By: Konstantinos Iovis, Kostis Tolios, Ioannis Stamatis
Publisher: Alcyon Creative
Players: 1-3 (Cooperative)
Duration: 45-90 minutes
Time to learn: 60 minutes, including tutorials
Ironclad Board Game Review
Game Description/Game Play
Did you ever wish to live on board the USS Enterprise? Transporters, holodecks, and replicators available to provide you with your every desire and need? Well, wish no longer! Sure, your ship is the battleworn Ironclad instead of the sleek and shiny Enterprise, and life is a little more rugged than you expected, (this particular region of space is amidst a Cosmic Cold War, after all) but it's great! You aren't some mere Red Shirt. You're the leader of this little band of heroes and crew. You get to make the decisions. You get to "make it so".
Ironclad is a beautiful campaign space expedition game, more in the vein of Star Wars or Firefly, in which you will direct your characters (Heroes) as they lead their crew on missions throughout the galaxy. Cooperative in nature, you (either solo or with 1 or 2 other players), will take over as heads of the vital sections of the ship: Bridge, Weapons, and Hangar. As a group you will make your way across the hexagonal galaxy, using the skills and abilities of each ship section's Heroes.
Being a campaign game, each play will be a different from the last with a new story, different goals, increased challenges, and added Heroes. It is vital to record end of game information in the included Campaign Log. This will let you pick up where your adventure left off the next time you set up to play.
If you love Science Fiction shows, and you love board games, you absolutely have to check out Ironclad. You just have to. I have never attempted a campaign game prior to this, and I was intimidated by the nearly 20 pages of instructions. But, the more I read, the more I became giddy with anticipation to start playing.
This game is exciting! Imagine you are on the bridge of your ship still recovering from your past encounters and trying to figure out the safest course through space to reach your destination, when you receive a distress call. Should you answer? What if it's a trap? What is the state of your crew's moral? Can your shields handle the fire if someone attacks? Do you have enough ammo to fight back?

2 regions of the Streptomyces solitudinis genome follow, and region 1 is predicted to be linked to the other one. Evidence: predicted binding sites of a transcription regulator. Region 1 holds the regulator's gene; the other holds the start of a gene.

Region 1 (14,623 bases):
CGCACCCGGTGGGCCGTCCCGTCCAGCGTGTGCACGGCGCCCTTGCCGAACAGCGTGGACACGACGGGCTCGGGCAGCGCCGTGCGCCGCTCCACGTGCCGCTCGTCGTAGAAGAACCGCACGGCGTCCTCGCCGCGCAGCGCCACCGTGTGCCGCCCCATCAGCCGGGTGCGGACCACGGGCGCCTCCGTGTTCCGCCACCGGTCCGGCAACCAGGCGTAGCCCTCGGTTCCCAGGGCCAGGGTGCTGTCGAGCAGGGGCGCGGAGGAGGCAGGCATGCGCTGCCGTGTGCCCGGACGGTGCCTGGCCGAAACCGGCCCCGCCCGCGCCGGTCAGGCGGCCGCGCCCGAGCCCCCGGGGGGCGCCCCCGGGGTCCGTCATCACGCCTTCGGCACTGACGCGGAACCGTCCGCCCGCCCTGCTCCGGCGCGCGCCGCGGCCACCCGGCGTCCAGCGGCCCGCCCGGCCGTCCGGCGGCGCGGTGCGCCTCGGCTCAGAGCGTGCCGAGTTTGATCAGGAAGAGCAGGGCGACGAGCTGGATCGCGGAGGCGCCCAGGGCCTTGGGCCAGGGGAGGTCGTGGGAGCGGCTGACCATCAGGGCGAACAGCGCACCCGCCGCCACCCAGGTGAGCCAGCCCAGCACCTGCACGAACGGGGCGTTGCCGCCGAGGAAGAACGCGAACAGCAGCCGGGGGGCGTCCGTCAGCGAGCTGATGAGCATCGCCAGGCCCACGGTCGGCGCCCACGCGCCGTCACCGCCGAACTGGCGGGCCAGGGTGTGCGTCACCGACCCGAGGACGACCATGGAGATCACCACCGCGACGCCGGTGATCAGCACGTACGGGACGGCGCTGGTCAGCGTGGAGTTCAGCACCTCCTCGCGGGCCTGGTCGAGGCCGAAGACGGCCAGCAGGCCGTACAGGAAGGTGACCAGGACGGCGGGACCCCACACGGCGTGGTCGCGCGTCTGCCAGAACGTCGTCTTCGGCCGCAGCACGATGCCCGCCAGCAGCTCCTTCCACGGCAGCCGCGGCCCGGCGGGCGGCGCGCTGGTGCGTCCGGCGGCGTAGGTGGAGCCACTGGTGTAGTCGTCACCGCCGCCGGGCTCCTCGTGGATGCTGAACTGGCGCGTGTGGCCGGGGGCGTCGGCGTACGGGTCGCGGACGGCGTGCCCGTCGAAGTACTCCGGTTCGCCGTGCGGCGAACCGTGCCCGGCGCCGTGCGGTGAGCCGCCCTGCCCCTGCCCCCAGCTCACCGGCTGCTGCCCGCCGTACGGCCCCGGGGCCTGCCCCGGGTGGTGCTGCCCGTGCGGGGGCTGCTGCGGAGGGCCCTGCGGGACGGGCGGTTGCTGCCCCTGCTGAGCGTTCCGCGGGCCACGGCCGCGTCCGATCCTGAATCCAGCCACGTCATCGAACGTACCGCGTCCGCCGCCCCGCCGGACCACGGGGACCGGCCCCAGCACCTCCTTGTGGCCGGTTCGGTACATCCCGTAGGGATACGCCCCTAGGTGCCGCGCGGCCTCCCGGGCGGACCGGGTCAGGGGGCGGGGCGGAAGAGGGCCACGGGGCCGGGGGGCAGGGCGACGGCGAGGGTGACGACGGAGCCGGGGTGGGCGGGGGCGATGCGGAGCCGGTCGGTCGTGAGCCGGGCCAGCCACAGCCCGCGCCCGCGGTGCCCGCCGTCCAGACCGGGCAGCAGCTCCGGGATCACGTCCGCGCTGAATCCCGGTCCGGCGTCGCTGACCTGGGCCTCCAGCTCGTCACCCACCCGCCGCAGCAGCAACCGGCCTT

These are factors you get to consider as you make your way across the galaxy.
Then I started setting up the board. I love the vivid colors, the puzzle-like hexagonal tiles, the suspense of wondering what Intel and adventures are laying in wait for the crew's journey.
Most importantly, the campaigns are a blast! We were given the first three scenarios to play, and I was sad to see our game end. Make sure not to read ahead, as the choices you make will have permanent game effects. This is a fantastic cooperative or solo game. We played both ways, and I can't decide which way I liked more. As a group, we had compromises to make from the start, as some of us wanted to take a job from the shady Cartel liaison, and some of us felt it prudent to agree to the assignment from the menacing Xavier. The lively conversations made us feel like we were in the Captain's ready room over a cup of Earl Grey.
Solo play was more relaxed and exploratory, since I knew that if I lost the campaign, it would be no big deal to just try again.
Just a little side note for those who are concerned about the "nearly 20 pages of instructions" comment: the instructions are written in a way that will speak to fans of science fiction shows, with a large portion of the instruction booklet is comprised of scripted games for players to act out so they can understand the game through doing instead of just reading. I love this! I am one of the players that usually says, "Let's just play. I'll figure it out."
High replayability. To understand the game, I played the first campaign several times. Since the Intel chits are randomly placed, the adventure from Point A to Point B or C will be different every time.
Exciting storyline. Think Firefly: only you've defected in the middle of a Cosmic Cold War. You are accepting missions from all the fighting factions, and some of the missions are not neutral in the art of war.
The length of the campaign is listed at 15 hours. To me, this is enough time to feel like I've explored and immersed myself in the game. It makes the game worth the price. But it's not so long that it is overwhelming to fit into play. With each campaign lasting 45-90 minutes, it's completely manageable to fit a game in after the kids have been put to bed.
The art. I also want to note how much I love the illustrations in Ironclad. This is merely a prototype, and there is still some filler art within the game. However, all of the major characters and cards are fully fleshed out, and they are vivid in color and humor. The creators have also taken the time to create thick pieces for the game to make it an enjoyable experience. I can't wait to see the quality of the final product. If they have put this much time and effort into all of the prototypes, I have strong faith in their desire to create a beautiful, sturdy, published game
We did not get to play the entire campaign, so I cannot vouch for the entire game experience. Tweaks are being made, and the final production quality is unknown.
Gateway Game Score: 3/10 (Those 3 points are given because there could be some non-gamers who would love this because of the theme.)
Overall Game Score: 9/10
This review of Ironclad was written by May Begamer, who hasn't geeked out this hard since the time she rewatched Deep Space 9 and realized that the last few seasons are actually the good seasons.